However, the thing that's also important to remember is that the franchise has, at many points, chosen to drive home the idea that these iconic abilities and skills are not inherently part of a job; they're iconic on their own. And sometimes, that means imagery gets mixed up.

Final Fantasy IX loved to mess around with this, with each of the main characters clearly representing a single classic job (Thief, Knight, White Mage, Black Mage, Dragoon, Monk, Blue Mage, Summoner) while also drawing inspiration and mechanics from several other jobs along the way. The party's Monk also has Ninja-like throwing abilities. The Dragoon has several attacks cribbed from unusual sources. The White Mage can also Summon; the Summoner also casts White Magic. No one has access to just a singular job ability.

It's hardly the only example of this, either; Final Fantasy XIII didn't have traditional jobs, but it still hammered home job identity with unique ability choices and role selection. Final Fantasy X made a character a clear reference to Dragoon despite the fact that said character mostly just gets the Jump command as a limit break effect. Final Fantasy VI had items that made Dragoons out of characters despite no one technically being labeled as such. You get the idea.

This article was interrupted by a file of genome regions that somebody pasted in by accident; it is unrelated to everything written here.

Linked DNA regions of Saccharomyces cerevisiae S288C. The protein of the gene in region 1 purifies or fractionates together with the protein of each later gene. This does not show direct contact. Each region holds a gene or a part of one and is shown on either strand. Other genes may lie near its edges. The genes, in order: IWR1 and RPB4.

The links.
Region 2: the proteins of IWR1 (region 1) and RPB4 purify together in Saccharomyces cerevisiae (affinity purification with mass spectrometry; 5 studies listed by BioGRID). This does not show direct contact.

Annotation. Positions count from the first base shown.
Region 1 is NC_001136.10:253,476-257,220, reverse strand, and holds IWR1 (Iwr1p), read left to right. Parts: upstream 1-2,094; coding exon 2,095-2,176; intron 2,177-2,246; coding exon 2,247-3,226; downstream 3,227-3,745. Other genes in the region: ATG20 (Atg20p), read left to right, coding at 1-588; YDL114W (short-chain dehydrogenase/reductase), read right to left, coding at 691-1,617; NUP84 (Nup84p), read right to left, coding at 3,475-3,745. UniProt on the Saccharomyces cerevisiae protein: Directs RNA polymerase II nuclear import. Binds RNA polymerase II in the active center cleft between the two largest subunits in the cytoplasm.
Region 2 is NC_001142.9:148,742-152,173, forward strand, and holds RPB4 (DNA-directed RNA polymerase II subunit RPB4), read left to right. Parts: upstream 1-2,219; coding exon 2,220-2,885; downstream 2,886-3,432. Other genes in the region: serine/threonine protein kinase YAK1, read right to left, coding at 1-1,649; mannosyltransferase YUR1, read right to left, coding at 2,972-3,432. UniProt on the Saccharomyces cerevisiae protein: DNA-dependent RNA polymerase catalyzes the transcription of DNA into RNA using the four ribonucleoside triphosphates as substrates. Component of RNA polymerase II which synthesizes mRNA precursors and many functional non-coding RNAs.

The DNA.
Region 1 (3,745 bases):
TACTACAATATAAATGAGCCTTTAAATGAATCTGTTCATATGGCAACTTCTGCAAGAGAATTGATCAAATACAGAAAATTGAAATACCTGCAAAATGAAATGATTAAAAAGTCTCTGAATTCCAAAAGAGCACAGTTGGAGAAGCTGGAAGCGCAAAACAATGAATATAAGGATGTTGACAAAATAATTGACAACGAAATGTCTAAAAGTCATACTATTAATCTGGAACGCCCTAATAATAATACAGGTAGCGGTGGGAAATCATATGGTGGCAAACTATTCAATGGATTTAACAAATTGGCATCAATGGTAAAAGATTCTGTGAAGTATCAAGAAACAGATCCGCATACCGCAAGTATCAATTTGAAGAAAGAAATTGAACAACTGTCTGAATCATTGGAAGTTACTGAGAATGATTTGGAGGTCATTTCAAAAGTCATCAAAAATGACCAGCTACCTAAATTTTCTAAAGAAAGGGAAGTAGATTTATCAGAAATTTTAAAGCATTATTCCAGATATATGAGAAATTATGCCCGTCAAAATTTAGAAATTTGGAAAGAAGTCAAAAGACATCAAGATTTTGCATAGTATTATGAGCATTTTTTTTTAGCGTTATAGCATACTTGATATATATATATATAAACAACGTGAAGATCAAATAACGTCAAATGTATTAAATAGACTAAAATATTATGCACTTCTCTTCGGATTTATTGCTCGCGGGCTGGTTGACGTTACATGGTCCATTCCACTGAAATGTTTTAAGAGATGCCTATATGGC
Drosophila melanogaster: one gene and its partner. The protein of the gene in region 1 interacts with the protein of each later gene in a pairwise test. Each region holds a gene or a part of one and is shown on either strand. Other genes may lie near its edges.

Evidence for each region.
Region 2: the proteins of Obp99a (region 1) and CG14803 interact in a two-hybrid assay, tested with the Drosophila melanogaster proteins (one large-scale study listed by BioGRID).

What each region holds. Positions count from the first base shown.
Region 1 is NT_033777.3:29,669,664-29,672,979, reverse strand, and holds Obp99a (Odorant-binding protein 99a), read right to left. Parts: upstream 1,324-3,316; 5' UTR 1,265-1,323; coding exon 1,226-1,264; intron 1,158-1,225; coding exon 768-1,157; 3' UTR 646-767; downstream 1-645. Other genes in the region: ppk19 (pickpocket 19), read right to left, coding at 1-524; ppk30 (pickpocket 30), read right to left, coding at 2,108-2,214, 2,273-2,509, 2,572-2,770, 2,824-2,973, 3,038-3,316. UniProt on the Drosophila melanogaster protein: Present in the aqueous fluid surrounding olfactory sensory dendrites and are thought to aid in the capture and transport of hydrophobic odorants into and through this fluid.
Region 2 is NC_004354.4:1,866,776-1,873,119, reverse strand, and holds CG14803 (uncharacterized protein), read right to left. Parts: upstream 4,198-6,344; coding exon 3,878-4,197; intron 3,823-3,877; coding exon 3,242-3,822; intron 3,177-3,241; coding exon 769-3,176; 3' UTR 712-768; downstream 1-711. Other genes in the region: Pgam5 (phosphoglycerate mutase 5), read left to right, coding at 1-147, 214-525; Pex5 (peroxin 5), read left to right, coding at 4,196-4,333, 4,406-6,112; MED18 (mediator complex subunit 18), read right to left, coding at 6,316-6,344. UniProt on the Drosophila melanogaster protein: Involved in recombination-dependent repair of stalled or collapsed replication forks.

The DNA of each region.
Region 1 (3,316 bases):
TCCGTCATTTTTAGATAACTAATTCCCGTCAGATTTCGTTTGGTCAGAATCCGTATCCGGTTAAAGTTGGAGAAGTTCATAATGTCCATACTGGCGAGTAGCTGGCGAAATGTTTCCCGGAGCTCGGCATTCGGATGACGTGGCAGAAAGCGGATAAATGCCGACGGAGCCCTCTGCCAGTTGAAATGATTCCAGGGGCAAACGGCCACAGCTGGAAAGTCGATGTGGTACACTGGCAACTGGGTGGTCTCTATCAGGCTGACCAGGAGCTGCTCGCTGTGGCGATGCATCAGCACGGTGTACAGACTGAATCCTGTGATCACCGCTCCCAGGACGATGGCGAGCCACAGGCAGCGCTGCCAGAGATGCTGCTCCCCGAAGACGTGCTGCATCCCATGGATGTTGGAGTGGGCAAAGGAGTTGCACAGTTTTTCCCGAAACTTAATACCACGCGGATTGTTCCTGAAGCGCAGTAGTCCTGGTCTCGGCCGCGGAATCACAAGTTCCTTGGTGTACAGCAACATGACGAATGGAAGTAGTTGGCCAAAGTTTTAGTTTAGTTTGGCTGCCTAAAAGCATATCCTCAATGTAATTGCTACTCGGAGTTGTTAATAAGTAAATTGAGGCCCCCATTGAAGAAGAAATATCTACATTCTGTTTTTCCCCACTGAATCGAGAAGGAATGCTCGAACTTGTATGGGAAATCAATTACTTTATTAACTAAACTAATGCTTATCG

In Final Fantasy XIV, we will not get Thief. Or more accurately, we already have Thief; it's Rogue, and it's a gateway drug for Ninja. That's it. Ninja has Mug, access to the game's take on iconic Thief gear, and all of the attributes that Thief might get. There's no more to be said on the matter.

This sort of aesthetic imagery is hardly unique to jobs, either; in FFXIV alone we've also got the Crystal Tower, the Warring Triad, Costa del Sol, Moogle postmasters, the Gold Saucer... the list goes on. All of these elements originate elsewhere, creating explicit thematic ties back to the past of the series without being the exact same thing. The Warring Triad is not the source of all magic, the Gold Saucer is not built over a depressed mining town, the Crystal Tower is not a lair for the singular big evil that sealed the entire world.